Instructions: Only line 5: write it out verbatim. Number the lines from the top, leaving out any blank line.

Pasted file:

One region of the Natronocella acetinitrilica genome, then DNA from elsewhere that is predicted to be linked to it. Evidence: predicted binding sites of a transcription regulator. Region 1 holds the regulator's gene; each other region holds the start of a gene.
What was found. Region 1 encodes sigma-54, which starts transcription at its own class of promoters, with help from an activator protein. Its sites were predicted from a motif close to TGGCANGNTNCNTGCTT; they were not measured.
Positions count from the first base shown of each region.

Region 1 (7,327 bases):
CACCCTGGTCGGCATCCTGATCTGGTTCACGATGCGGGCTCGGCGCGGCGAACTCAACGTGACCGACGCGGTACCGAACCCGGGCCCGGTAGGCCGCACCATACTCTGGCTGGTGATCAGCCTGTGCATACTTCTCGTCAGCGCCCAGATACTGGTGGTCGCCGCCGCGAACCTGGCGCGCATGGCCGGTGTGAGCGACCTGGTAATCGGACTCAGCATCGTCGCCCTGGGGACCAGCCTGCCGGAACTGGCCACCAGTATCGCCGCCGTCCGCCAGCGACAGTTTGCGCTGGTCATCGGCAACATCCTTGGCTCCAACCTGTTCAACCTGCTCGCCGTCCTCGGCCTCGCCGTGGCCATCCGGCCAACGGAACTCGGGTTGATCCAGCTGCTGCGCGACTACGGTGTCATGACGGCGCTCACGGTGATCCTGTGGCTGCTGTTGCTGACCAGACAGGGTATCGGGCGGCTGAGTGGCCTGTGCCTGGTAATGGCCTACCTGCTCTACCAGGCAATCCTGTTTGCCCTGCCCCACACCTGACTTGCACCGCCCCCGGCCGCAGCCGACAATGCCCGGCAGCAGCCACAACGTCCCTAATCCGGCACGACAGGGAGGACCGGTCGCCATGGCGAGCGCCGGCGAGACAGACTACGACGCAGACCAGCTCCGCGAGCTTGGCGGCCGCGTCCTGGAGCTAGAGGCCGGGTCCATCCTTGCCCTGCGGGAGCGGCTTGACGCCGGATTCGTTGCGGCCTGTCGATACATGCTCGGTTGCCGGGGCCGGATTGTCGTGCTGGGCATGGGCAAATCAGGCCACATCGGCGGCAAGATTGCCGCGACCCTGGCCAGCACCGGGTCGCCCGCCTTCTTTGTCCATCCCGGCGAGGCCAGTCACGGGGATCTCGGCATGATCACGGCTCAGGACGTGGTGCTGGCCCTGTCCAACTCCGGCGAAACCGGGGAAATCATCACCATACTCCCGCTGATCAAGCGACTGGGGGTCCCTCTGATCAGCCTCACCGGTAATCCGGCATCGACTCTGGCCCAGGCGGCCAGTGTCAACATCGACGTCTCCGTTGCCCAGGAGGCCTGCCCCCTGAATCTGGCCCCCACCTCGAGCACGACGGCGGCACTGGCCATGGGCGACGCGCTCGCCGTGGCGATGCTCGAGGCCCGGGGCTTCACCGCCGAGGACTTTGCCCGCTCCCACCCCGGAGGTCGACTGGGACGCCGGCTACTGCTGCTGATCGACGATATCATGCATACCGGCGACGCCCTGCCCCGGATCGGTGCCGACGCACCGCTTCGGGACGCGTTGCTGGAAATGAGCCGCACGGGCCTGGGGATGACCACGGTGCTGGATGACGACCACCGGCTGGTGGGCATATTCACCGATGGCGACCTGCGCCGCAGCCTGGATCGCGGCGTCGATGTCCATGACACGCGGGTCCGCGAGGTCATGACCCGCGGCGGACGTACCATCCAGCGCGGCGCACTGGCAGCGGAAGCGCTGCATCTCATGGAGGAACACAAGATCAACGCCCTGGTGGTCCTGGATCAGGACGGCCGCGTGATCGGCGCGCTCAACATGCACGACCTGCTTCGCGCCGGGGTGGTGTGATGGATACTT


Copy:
CACCCTGGTCGGCATCCTGATCTGGTTCACGATGCGGGCTCGGCGCGGCGAACTCAACGTGACCGACGCGGTACCGAACCCGGGCCCGGTAGGCCGCACCATACTCTGGCTGGTGATCAGCCTGTGCATACTTCTCGTCAGCGCCCAGATACTGGTGGTCGCCGCCGCGAACCTGGCGCGCATGGCCGGTGTGAGCGACCTGGTAATCGGACTCAGCATCGTCGCCCTGGGGACCAGCCTGCCGGAACTGGCCACCAGTATCGCCGCCGTCCGCCAGCGACAGTTTGCGCTGGTCATCGGCAACATCCTTGGCTCCAACCTGTTCAACCTGCTCGCCGTCCTCGGCCTCGCCGTGGCCATCCGGCCAACGGAACTCGGGTTGATCCAGCTGCTGCGCGACTACGGTGTCATGACGGCGCTCACGGTGATCCTGTGGCTGCTGTTGCTGACCAGACAGGGTATCGGGCGGCTGAGTGGCCTGTGCCTGGTAATGGCCTACCTGCTCTACCAGGCAATCCTGTTTGCCCTGCCCCACACCTGACTTGCACCGCCCCCGGCCGCAGCCGACAATGCCCGGCAGCAGCCACAACGTCCCTAATCCGGCACGACAGGGAGGACCGGTCGCCATGGCGAGCGCCGGCGAGACAGACTACGACGCAGACCAGCTCCGCGAGCTTGGCGGCCGCGTCCTGGAGCTAGAGGCCGGGTCCATCCTTGCCCTGCGGGAGCGGCTTGACGCCGGATTCGTTGCGGCCTGTCGATACATGCTCGGTTGCCGGGGCCGGATTGTCGTGCTGGGCATGGGCAAATCAGGCCACATCGGCGGCAAGATTGCCGCGACCCTGGCCAGCACCGGGTCGCCCGCCTTCTTTGTCCATCCCGGCGAGGCCAGTCACGGGGATCTCGGCATGATCACGGCTCAGGACGTGGTGCTGGCCCTGTCCAACTCCGGCGAAACCGGGGAAATCATCACCATACTCCCGCTGATCAAGCGACTGGGGGTCCCTCTGATCAGCCTCACCGGTAATCCGGCATCGACTCTGGCCCAGGCGGCCAGTGTCAACATCGACGTCTCCGTTGCCCAGGAGGCCTGCCCCCTGAATCTGGCCCCCACCTCGAGCACGACGGCGGCACTGGCCATGGGCGACGCGCTCGCCGTGGCGATGCTCGAGGCCCGGGGCTTCACCGCCGAGGACTTTGCCCGCTCCCACCCCGGAGGTCGACTGGGACGCCGGCTACTGCTGCTGATCGACGATATCATGCATACCGGCGACGCCCTGCCCCGGATCGGTGCCGACGCACCGCTTCGGGACGCGTTGCTGGAAATGAGCCGCACGGGCCTGGGGATGACCACGGTGCTGGATGACGACCACCGGCTGGTGGGCATATTCACCGATGGCGACCTGCGCCGCAGCCTGGATCGCGGCGTCGATGTCCATGACACGCGGGTCCGCGAGGTCATGACCCGCGGCGGACGTACCATCCAGCGCGGCGCACTGGCAGCGGAAGCGCTGCATCTCATGGAGGAACACAAGATCAACGCCCTGGTGGTCCTGGATCAGGACGGCCGCGTGATCGGCGCGCTCAACATGCACGACCTGCTTCGCGCCGGGGTGGTGTGATGGATACTT